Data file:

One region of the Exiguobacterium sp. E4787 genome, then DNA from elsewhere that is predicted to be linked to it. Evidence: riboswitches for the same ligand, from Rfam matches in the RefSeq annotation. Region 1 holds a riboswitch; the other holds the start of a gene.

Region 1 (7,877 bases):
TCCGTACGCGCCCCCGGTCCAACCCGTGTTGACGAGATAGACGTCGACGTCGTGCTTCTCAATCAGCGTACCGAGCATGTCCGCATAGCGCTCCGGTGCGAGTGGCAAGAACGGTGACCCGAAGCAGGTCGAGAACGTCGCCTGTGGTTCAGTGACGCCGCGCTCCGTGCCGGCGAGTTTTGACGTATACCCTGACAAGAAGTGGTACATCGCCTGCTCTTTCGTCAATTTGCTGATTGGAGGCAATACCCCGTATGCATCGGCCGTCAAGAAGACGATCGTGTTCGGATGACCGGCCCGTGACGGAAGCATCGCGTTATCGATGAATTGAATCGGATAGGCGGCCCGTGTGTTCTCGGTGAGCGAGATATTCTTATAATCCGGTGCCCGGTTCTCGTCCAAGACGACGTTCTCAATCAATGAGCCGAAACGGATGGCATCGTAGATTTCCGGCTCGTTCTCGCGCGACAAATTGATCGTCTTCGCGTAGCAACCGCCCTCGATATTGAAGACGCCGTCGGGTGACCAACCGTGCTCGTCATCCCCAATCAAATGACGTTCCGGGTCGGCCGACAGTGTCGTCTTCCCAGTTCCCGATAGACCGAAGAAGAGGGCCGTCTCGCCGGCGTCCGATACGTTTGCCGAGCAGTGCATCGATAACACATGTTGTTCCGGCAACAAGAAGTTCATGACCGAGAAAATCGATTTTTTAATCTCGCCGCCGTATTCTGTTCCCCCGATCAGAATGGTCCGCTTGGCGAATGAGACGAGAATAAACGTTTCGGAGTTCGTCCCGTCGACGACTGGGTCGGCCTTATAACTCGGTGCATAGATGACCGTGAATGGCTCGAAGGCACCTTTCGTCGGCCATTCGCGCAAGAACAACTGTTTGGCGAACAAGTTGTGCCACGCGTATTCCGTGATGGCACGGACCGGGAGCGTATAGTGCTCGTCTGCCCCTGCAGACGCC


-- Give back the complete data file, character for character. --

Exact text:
One region of the Exiguobacterium sp. E4787 genome, then DNA from elsewhere that is predicted to be linked to it. Evidence: riboswitches for the same ligand, from Rfam matches in the RefSeq annotation. Region 1 holds a riboswitch; the other holds the start of a gene.

Region 1 (7,877 bases):
TCCGTACGCGCCCCCGGTCCAACCCGTGTTGACGAGATAGACGTCGACGTCGTGCTTCTCAATCAGCGTACCGAGCATGTCCGCATAGCGCTCCGGTGCGAGTGGCAAGAACGGTGACCCGAAGCAGGTCGAGAACGTCGCCTGTGGTTCAGTGACGCCGCGCTCCGTGCCGGCGAGTTTTGACGTATACCCTGACAAGAAGTGGTACATCGCCTGCTCTTTCGTCAATTTGCTGATTGGAGGCAATACCCCGTATGCATCGGCCGTCAAGAAGACGATCGTGTTCGGATGACCGGCCCGTGACGGAAGCATCGCGTTATCGATGAATTGAATCGGATAGGCGGCCCGTGTGTTCTCGGTGAGCGAGATATTCTTATAATCCGGTGCCCGGTTCTCGTCCAAGACGACGTTCTCAATCAATGAGCCGAAACGGATGGCATCGTAGATTTCCGGCTCGTTCTCGCGCGACAAATTGATCGTCTTCGCGTAGCAACCGCCCTCGATATTGAAGACGCCGTCGGGTGACCAACCGTGCTCGTCATCCCCAATCAAATGACGTTCCGGGTCGGCCGACAGTGTCGTCTTCCCAGTTCCCGATAGACCGAAGAAGAGGGCCGTCTCGCCGGCGTCCGATACGTTTGCCGAGCAGTGCATCGATAACACATGTTGTTCCGGCAACAAGAAGTTCATGACCGAGAAAATCGATTTTTTAATCTCGCCGCCGTATTCTGTTCCCCCGATCAGAATGGTCCGCTTGGCGAATGAGACGAGAATAAACGTTTCGGAGTTCGTCCCGTCGACGACTGGGTCGGCCTTATAACTCGGTGCATAGATGACCGTGAATGGCTCGAAGGCACCTTTCGTCGGCCATTCGCGCAAGAACAACTGTTTGGCGAACAAGTTGTGCCACGCGTATTCCGTGATGGCACGGACCGGGAGCGTATAGTGCTCGTCTGCCCCTGCAGACGCC